They gave me an opportunity, and I did not waste it. I designed the excavation 3D model of the new Ecuadorian oil refinery. It was a competition between companies of who proposed the best solution to the government and we won meaning my 3D graphics were everywhere in the presentation. It was amazing because then I knew I could do this, I will do this and I am good at it. This was in June of 2012.
I was happy, but I had to keep going so I continued with the constructive sequence of the subway station for the new Quito Subway. This video has been the best I have ever created so far.
IC–You went from an employee to self employed. What’s been the biggest reward and challenge in this?
When I was employed at a school, I worked on a given schedule. It was 7 – 3 pm job but I still had to do planning outside normal work hours, but we had months off for summer and other holidays. Now I have to work whenever I need to complete a project.
For example, I was working yesterday, Sunday, until 4:30 pm in one of the offices of this construction company. Sometimes I stay until 3 a.m. rendering the final product and there are days where I an take the entire morning off. I like it, I get to choose when I work and then again, I love creating 3D worlds so I don’t really mind working on huge projects.
IC–What has changed in how you view the future in regards to your work, money and planning?
I think the most important thing where I have evolved is that I don’t have to do it all. Inside the classroom, you, the teacher, had to do everything. I had to teach, discipline students, write tests, grades, create projects, etc etc etc. And I started thinking about this in my new projects but they were so big that I soon realized I needed to hire other people to help me out. And I did. So now I have about 5 people working with me in these awesome projects, and its great. They are amazing artists and I get to bring them together working all in the same direction.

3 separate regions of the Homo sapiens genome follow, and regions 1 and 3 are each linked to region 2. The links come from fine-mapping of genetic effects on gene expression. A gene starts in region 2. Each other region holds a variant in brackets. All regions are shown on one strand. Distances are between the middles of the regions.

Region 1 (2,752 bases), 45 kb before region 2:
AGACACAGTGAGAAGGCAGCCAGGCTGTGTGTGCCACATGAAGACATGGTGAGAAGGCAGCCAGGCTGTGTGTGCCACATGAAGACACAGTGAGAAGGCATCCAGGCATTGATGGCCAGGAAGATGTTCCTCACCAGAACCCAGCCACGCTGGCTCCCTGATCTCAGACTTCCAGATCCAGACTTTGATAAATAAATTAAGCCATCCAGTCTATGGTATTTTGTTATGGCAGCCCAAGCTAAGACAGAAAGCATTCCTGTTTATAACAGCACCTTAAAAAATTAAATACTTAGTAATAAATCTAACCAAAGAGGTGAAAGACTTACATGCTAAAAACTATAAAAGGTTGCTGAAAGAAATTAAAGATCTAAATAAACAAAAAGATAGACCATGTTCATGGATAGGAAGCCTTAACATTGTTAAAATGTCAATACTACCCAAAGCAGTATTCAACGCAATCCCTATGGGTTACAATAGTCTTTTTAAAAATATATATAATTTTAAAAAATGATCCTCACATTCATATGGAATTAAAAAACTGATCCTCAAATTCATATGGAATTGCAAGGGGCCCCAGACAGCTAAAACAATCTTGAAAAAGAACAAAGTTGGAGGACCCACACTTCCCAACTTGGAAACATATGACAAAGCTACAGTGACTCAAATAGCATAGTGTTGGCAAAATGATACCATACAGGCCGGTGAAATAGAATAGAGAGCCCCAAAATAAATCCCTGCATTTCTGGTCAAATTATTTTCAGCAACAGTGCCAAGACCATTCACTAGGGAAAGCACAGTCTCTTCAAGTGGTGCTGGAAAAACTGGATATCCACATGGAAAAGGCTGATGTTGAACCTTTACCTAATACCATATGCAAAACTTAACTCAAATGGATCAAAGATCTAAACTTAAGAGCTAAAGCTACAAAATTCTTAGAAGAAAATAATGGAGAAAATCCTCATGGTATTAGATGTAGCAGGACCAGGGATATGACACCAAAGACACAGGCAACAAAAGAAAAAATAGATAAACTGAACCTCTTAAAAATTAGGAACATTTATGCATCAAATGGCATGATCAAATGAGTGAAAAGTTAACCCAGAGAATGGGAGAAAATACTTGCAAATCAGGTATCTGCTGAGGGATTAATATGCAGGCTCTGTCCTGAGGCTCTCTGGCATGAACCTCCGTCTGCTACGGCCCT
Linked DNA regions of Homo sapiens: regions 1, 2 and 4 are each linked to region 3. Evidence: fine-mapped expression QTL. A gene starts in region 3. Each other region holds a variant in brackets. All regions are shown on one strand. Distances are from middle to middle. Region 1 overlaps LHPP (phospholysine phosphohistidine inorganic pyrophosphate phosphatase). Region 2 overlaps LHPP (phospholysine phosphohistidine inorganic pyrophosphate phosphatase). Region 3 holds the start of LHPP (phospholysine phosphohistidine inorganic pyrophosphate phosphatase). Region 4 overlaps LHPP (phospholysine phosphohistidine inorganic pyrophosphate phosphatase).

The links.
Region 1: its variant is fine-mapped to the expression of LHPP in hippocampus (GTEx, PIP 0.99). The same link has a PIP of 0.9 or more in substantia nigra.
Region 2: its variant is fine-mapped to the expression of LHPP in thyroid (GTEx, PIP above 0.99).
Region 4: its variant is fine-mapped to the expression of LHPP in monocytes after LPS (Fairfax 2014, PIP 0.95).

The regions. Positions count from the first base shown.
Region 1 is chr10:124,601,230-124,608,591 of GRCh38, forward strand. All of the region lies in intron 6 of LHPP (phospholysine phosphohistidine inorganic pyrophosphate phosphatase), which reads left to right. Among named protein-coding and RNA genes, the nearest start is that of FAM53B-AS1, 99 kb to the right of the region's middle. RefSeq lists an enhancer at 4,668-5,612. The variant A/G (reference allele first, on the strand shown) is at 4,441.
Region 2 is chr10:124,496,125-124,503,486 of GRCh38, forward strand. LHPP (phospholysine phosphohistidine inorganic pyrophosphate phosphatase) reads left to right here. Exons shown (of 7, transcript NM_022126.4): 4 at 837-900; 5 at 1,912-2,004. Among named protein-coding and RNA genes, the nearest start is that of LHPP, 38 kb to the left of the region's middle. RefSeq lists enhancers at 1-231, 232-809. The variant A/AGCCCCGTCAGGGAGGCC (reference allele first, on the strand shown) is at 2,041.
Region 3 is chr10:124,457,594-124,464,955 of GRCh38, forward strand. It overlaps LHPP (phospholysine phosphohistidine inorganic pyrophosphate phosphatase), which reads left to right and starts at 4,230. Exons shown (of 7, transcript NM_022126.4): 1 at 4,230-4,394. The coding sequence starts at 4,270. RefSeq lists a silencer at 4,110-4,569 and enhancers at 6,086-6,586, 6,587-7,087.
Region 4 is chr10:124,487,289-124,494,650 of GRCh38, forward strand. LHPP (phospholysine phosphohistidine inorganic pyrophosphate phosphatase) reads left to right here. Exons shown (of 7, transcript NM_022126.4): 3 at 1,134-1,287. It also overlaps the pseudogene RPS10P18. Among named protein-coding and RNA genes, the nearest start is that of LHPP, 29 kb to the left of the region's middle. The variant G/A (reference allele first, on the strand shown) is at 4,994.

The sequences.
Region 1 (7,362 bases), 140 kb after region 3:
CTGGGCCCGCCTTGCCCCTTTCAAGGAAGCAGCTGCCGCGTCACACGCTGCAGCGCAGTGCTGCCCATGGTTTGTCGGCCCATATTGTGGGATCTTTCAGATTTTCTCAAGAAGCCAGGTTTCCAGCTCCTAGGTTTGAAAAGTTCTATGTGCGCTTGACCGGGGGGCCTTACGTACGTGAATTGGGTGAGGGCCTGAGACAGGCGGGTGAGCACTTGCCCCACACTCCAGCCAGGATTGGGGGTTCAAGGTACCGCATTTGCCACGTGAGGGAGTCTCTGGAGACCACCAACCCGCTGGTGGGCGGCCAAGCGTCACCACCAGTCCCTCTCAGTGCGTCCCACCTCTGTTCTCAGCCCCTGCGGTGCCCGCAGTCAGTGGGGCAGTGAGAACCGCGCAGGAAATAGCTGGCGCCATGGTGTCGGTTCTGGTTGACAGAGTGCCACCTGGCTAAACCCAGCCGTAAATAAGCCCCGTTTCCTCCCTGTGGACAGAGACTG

This short experience has given me a vision to where I want to take my company. I am currently building my own studio that will house many artists under my roof.
IC–Hindsight is 20/20 so looking back, is there something you would have done differently? What is one moment/decision/action that stands out that makes you really proud?
Back in November this huge construction company offered me a stable job (I had been working as a contractor). I declined the job and I at the moment I was scared about my decision because it would have been a great job BUT I am so glad I did it. Since then I have managed to get 2 other huge clients and I get to work in my studio here in my own house, I get to take naps in the afternoon and work in my PJs! Love it!
IC–Last question, if you had somebody come to you in a career that they wanted to change, but were afraid to move into action, what would you tell them?
Of course they have to go for the change BUT plan it. Look for a program that will help you achieve this goal, talk to them, and communicate consistently. Have enough money saved up to help you get there. Choose something you are passionate about, that you are proud of, and that will become part of you eventually. Do this and you will never look back again into your previous life.
I hope you enjoyed the interview. If you would like a FREE copy of my book (Creating your Personal Development: A guide to doing it everyday), it is available for the next 24 hours on Amazon without charge. Enjoy it and please leave a review.